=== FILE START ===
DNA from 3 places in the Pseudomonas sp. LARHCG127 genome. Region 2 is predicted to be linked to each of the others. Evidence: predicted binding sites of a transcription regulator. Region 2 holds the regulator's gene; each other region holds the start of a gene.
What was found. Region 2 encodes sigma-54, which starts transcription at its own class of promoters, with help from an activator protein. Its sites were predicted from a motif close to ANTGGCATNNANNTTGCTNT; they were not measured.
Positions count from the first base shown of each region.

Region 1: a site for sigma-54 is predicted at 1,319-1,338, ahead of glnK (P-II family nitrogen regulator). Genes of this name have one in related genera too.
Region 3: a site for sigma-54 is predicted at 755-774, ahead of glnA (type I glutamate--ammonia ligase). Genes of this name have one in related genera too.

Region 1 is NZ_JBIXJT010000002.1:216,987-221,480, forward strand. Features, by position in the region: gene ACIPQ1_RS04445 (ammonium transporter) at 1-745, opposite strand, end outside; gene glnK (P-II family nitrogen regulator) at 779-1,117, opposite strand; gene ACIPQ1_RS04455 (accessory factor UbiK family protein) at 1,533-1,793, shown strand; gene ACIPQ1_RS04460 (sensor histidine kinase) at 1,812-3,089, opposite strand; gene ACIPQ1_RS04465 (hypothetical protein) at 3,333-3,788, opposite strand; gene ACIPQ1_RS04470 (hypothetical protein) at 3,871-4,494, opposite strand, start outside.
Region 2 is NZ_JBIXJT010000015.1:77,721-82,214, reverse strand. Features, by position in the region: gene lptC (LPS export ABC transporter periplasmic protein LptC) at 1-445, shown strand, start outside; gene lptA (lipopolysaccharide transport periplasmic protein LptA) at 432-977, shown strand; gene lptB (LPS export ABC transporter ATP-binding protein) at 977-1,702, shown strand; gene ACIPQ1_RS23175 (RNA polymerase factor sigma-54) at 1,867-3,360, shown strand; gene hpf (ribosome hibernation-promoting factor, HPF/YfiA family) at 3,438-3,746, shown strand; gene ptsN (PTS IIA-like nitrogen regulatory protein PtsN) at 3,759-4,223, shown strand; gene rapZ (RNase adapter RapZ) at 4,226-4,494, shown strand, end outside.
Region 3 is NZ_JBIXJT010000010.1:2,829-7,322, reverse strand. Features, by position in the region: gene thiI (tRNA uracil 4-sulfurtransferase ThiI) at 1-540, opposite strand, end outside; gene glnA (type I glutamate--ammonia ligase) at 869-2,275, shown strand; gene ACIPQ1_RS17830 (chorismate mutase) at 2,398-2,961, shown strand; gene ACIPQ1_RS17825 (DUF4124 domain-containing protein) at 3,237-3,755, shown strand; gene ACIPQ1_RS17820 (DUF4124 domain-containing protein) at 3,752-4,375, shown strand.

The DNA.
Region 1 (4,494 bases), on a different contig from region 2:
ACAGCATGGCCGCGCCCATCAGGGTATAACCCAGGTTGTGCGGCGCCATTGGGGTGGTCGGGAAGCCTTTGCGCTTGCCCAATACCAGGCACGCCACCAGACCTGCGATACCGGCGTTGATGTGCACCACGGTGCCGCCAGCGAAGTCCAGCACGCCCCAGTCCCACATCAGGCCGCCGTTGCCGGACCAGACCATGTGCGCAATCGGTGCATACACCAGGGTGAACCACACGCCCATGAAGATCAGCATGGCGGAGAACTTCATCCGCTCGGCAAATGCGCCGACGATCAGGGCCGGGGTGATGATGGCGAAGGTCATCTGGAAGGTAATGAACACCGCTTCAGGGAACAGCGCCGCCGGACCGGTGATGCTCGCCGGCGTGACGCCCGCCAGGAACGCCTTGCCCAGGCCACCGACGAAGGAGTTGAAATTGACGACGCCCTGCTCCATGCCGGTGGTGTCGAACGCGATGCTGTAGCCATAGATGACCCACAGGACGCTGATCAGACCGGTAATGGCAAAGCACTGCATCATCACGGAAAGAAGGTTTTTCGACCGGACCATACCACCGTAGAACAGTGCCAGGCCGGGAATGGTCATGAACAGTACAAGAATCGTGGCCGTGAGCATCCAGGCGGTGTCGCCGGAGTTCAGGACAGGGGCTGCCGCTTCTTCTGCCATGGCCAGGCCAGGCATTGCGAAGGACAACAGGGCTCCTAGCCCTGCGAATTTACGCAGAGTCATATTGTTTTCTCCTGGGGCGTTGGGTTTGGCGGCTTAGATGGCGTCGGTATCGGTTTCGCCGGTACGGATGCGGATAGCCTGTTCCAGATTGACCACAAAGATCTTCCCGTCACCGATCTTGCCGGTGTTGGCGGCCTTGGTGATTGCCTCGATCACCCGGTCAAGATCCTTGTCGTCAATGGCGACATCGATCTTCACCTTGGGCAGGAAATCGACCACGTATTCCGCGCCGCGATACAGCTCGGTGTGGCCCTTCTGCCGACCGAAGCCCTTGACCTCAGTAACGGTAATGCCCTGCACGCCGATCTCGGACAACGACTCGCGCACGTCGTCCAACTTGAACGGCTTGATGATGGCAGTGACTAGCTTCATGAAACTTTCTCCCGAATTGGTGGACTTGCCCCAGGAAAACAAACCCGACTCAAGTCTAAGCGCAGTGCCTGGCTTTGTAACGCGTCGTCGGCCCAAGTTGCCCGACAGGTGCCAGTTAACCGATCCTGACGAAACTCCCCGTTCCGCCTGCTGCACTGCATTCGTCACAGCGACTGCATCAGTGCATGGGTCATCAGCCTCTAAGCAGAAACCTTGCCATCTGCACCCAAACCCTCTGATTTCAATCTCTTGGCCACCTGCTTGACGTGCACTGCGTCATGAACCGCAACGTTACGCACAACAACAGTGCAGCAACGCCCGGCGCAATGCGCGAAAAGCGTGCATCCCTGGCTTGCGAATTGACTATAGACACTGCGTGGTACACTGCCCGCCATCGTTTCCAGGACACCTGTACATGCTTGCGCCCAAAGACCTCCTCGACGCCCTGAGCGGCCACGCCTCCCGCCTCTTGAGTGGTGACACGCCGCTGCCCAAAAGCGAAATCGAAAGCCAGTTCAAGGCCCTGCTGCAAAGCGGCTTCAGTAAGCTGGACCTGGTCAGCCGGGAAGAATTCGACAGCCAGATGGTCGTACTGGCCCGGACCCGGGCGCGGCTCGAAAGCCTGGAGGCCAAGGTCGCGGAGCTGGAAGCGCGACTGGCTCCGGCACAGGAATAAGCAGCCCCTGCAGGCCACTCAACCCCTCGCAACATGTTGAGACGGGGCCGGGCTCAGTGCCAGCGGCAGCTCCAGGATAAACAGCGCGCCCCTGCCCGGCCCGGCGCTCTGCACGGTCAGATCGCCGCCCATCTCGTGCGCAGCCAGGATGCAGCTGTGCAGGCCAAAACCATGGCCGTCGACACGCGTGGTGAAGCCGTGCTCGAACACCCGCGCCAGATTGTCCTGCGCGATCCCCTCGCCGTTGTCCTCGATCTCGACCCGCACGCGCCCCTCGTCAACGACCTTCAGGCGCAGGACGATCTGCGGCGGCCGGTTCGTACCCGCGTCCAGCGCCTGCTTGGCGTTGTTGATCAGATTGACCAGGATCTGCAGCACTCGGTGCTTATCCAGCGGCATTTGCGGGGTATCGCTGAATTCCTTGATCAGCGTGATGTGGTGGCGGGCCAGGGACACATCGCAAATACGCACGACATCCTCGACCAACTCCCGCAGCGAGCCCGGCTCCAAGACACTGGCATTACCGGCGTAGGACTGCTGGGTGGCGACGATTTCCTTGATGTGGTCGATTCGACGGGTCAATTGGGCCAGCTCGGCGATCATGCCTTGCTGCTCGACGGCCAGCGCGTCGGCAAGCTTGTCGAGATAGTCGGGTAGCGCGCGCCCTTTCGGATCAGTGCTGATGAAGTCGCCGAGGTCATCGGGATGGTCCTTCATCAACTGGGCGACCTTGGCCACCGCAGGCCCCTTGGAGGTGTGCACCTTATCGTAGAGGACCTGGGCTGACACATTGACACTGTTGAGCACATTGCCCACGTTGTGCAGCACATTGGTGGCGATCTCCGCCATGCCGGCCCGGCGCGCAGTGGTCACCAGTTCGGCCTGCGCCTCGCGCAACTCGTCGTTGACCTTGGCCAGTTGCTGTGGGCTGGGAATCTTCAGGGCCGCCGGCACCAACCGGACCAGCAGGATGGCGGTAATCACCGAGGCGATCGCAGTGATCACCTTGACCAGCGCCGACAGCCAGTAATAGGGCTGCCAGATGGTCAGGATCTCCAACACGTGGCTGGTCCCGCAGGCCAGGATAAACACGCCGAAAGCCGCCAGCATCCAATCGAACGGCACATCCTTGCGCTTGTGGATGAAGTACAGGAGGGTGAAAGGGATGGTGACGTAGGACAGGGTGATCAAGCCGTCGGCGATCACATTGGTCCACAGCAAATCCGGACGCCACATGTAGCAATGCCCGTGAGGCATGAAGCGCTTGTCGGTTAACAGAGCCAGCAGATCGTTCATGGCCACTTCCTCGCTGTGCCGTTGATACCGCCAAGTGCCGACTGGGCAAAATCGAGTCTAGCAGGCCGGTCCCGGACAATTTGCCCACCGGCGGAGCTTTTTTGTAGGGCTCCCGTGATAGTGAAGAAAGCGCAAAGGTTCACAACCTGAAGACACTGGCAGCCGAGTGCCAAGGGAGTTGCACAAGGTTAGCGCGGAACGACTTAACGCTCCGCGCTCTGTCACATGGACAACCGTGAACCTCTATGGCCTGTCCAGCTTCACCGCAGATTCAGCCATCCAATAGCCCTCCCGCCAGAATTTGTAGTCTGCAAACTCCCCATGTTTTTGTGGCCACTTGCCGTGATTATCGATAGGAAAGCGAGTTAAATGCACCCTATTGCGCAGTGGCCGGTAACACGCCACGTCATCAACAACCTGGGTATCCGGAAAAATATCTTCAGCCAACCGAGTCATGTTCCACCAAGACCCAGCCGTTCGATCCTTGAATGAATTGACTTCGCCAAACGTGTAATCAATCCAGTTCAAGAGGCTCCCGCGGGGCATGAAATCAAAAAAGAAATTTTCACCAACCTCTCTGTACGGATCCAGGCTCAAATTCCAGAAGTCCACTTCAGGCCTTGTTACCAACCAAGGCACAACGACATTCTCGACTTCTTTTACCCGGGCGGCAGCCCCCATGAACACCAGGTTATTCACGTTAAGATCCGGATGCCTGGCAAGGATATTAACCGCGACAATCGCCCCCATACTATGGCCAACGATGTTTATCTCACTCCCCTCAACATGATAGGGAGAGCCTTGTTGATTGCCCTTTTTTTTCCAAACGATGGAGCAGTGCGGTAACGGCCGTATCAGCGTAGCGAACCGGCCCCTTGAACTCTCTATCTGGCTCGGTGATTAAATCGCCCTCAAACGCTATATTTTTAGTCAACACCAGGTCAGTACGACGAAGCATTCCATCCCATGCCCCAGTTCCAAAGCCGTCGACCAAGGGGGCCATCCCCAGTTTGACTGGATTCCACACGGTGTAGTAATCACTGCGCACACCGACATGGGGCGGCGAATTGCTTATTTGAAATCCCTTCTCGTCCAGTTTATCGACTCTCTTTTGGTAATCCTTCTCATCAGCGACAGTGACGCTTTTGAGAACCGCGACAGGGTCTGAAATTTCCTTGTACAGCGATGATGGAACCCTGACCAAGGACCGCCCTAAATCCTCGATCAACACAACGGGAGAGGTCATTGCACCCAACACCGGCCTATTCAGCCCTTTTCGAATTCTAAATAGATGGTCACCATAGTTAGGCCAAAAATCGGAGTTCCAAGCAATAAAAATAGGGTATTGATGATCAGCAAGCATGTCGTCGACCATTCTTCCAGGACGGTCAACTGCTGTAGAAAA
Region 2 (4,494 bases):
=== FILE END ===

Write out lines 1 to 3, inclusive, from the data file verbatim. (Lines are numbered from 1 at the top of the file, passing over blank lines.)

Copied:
DNA from 3 places in the Pseudomonas sp. LARHCG127 genome. Region 2 is predicted to be linked to each of the others. Evidence: predicted binding sites of a transcription regulator. Region 2 holds the regulator's gene; each other region holds the start of a gene.
What was found. Region 2 encodes sigma-54, which starts transcription at its own class of promoters, with help from an activator protein. Its sites were predicted from a motif close to ANTGGCATNNANNTTGCTNT; they were not measured.
Positions count from the first base shown of each region.